Today is Remembrance Sunday. Unfortunately this is not the first – nor will it be the last time – when I start by marking a special day or event in our calendar by saying, it “looks very different to what we’re used to”.
There will be no crowds gathering in churches, at war memorials or gardens of Remembrance across Wales to pay their respects to the generations of men and women who have served their country. Yet, they will not be forgotten.
The cruellest aspect of this pandemic is that because the virus thrives on everyday human contact, we’ve had to minimise so much of the contact we all have with each other. A far smaller number of people will attend this year’s Remembrance services in person: they will attend on behalf of us all. But, despite the challenges posed by the virus, we remain committed in our honour.
The footsteps of serving personnel and veterans marching in unison will not be as loud this year; but Wales will once again be united in its appreciation of the incredible sacrifices, which have been made.
For the first time, the National Service of Remembrance at the National War Memorial in Cardiff will be broadcast live online and can be watched from home. I will have the great honour of laying a wreath at the ceremony on behalf of everyone in Wales.
Race Council Cymru will also hold a ceremony to honour the rich contribution, which has sometimes been overlooked in our national celebrations, by all the Black, Asian and ethnic minority service personnel.
I was delighted to take part in the virtual Welsh Festival of Remembrance, which was held by the Royal British Legion online on 31 October. Other invite-only and small-scale events will take place across Wales with many local communities hosting online events, online commemorations, and virtual Remembrance festivals.
This year has been a year of significant milestones. In May and August, we commemorated the 75th anniversaries of VE and VJ days. Both of these nationally important events were affected by the pandemic. However, harnessing the spirit of that generation who came through the Second World War, we gave thanks for what they did abroad and on the home front.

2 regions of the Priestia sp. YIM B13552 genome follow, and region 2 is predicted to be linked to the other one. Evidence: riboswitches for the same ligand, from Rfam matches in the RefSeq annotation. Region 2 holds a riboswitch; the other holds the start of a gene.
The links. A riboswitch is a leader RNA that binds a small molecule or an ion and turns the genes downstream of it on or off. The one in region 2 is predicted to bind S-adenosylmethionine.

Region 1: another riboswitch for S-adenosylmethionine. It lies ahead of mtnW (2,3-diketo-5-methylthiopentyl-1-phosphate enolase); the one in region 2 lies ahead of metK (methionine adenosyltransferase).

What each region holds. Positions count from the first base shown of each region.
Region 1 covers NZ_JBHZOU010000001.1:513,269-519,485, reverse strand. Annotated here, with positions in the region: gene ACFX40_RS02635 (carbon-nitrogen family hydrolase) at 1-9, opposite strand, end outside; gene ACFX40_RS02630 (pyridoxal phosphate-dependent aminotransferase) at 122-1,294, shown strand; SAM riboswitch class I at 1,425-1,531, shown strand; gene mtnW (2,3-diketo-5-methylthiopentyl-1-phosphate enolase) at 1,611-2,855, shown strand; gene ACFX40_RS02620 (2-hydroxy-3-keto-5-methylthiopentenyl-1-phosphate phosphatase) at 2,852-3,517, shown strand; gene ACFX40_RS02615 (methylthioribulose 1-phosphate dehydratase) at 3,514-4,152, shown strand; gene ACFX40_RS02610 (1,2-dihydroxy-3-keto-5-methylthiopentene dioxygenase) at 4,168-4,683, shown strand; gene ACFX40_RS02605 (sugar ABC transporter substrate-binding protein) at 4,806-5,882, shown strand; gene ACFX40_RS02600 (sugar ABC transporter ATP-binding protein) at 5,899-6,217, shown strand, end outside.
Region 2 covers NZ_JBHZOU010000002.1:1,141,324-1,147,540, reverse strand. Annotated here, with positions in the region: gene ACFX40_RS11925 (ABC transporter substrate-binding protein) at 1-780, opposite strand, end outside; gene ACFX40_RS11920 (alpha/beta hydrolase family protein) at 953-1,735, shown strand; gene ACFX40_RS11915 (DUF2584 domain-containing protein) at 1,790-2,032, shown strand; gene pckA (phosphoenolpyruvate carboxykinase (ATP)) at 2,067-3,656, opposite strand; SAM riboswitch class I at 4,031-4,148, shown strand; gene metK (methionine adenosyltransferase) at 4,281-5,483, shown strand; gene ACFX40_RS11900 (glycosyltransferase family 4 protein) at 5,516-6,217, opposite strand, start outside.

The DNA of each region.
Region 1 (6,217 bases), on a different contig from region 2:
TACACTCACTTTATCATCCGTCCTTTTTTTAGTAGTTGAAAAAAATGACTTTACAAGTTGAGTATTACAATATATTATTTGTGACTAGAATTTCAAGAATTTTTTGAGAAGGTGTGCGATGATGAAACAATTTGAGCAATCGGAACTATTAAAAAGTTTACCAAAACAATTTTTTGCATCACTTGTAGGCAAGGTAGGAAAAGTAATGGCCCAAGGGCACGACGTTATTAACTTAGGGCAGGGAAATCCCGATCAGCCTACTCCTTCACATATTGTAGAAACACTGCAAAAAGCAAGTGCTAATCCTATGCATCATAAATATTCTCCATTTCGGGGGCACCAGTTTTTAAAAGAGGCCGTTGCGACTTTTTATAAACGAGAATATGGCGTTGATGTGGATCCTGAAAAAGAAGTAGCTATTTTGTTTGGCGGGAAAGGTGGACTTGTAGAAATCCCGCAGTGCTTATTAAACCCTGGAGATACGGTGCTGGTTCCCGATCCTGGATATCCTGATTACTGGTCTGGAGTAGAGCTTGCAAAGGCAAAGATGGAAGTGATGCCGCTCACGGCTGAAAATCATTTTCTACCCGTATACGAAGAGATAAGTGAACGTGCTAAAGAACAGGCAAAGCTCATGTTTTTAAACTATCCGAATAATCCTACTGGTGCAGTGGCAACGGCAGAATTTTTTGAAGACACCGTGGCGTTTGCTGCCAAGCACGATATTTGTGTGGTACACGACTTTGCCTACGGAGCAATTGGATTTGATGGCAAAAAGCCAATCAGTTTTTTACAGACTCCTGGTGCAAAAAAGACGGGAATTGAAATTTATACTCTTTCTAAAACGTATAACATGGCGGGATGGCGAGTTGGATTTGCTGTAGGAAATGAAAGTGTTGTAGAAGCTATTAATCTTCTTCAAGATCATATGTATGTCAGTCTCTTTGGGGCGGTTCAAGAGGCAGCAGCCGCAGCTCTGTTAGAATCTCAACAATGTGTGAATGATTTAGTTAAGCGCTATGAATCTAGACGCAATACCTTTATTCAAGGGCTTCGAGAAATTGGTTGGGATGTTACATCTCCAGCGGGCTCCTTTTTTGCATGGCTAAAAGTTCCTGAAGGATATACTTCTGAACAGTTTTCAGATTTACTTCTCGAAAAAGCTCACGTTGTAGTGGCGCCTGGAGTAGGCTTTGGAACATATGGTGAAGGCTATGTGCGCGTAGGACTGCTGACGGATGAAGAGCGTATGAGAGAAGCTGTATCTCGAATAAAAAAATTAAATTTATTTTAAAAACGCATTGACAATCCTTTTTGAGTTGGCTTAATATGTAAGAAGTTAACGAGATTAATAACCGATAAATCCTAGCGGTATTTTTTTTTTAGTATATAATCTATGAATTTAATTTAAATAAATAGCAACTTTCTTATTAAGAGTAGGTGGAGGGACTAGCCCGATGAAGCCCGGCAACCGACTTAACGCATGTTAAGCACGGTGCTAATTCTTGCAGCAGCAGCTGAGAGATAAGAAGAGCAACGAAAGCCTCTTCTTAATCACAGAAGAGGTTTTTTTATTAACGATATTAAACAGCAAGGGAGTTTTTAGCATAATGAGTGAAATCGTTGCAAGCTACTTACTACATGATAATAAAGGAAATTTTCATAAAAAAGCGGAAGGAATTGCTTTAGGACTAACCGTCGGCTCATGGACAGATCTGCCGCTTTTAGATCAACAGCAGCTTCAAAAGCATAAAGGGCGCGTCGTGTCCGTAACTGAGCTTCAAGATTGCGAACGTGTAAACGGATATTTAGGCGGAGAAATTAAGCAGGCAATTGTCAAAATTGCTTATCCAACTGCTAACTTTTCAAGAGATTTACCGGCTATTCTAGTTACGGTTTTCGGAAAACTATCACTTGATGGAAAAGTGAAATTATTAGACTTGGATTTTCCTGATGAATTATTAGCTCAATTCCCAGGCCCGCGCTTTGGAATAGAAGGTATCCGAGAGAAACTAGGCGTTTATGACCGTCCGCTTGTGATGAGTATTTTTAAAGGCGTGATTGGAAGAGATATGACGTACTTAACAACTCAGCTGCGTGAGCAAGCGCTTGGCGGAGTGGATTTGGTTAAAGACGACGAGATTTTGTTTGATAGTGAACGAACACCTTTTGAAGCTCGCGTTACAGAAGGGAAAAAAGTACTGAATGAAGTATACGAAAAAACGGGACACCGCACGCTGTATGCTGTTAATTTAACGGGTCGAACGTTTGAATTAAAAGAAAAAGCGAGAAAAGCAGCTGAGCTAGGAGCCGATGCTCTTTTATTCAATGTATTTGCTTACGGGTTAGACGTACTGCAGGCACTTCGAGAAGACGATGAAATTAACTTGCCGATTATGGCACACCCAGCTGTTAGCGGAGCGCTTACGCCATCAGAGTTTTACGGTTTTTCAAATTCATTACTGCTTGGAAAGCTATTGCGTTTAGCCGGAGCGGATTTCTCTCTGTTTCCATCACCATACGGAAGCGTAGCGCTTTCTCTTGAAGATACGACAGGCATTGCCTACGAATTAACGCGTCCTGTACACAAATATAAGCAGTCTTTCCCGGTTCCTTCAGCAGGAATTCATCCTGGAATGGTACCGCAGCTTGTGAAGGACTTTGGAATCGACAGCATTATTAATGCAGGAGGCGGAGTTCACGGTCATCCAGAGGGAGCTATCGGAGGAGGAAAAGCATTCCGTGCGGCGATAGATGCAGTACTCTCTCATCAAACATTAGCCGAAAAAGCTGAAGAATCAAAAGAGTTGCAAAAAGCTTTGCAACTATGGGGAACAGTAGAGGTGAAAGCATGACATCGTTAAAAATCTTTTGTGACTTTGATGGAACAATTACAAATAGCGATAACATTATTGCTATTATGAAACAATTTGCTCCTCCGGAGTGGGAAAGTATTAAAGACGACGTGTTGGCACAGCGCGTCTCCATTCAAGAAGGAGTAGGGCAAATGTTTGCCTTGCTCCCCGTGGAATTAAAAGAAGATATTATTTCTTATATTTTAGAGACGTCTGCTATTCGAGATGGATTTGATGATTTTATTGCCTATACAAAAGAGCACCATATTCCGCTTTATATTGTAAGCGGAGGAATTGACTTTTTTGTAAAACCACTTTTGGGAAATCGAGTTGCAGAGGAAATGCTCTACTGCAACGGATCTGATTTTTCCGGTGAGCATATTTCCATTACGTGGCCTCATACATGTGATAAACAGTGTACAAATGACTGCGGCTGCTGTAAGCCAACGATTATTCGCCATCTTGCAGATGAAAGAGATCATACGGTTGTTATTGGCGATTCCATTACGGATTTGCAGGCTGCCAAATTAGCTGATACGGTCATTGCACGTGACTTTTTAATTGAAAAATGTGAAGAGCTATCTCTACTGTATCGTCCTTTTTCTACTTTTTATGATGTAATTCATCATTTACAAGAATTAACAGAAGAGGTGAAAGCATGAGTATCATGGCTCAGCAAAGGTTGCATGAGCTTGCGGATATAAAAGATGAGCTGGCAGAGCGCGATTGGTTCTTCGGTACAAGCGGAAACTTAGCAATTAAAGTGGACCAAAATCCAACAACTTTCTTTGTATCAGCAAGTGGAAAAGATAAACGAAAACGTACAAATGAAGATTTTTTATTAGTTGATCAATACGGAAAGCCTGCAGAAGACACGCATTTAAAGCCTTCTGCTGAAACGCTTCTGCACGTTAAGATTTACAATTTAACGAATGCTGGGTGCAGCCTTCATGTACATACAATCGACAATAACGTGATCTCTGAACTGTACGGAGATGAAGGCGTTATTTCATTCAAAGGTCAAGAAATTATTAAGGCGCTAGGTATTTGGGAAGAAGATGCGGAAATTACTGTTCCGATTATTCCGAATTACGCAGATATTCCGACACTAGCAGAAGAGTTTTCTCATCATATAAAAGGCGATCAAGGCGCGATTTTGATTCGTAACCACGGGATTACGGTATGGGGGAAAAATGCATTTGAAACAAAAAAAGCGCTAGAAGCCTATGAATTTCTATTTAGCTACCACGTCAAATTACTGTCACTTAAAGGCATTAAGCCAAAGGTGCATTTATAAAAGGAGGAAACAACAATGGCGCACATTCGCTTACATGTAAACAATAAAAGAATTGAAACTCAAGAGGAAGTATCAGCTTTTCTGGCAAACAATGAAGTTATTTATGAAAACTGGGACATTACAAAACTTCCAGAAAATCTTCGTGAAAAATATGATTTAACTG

As I spoke to some of the veterans via telephone and video calls, I was struck by the amazing contributions people from Wales made to that national effort. Edna Leon, from Wrexham served as a chef, keeping the war effort going; Walford Hughes, from Aberystwyth, served in the Far East campaign and supported the Burma Star Association long after his service; and Gordon Prime from Pembroke Dock, was a motorcycle dispatch rider. They are the epitome of ‘service not self’.
Today is an opportunity to reflect on the contribution our Armed Forces continue to make. During this pandemic, many have used their skills and expertise to support our NHS and local services. Serving personnel have driven ambulances and delivered PPE, built field hospitals and supported paramedics – we are indebted to them and all our critical workers for helping to Keep Wales Safe.
Other servicemen and women have been deployed overseas – as they are every year – supporting communities in peacekeeping roles or providing security and training. Service life means families can be separated for long periods of time. This year especially, that will have caused added worry and stress as the world lives under the strains of coronavirus. Today we stand with them, too.
At a time when everyone in Wales is being asked to make sacrifices, we remember the generations before us who made their sacrifices for us to live our lives the way we do today. We also remember their dedication to the collective cause.
These are difficult times for us all. Coronavirus casts a long shadow over all of our lives; no more so than on those who have suffered the loss of a loved one this year.
As we today remember all those who served and all those who made the ultimate sacrifice, let us also reflect on the huge sacrifices which so many people across Wales have made and continue to make, as we work together to keep Wales safe.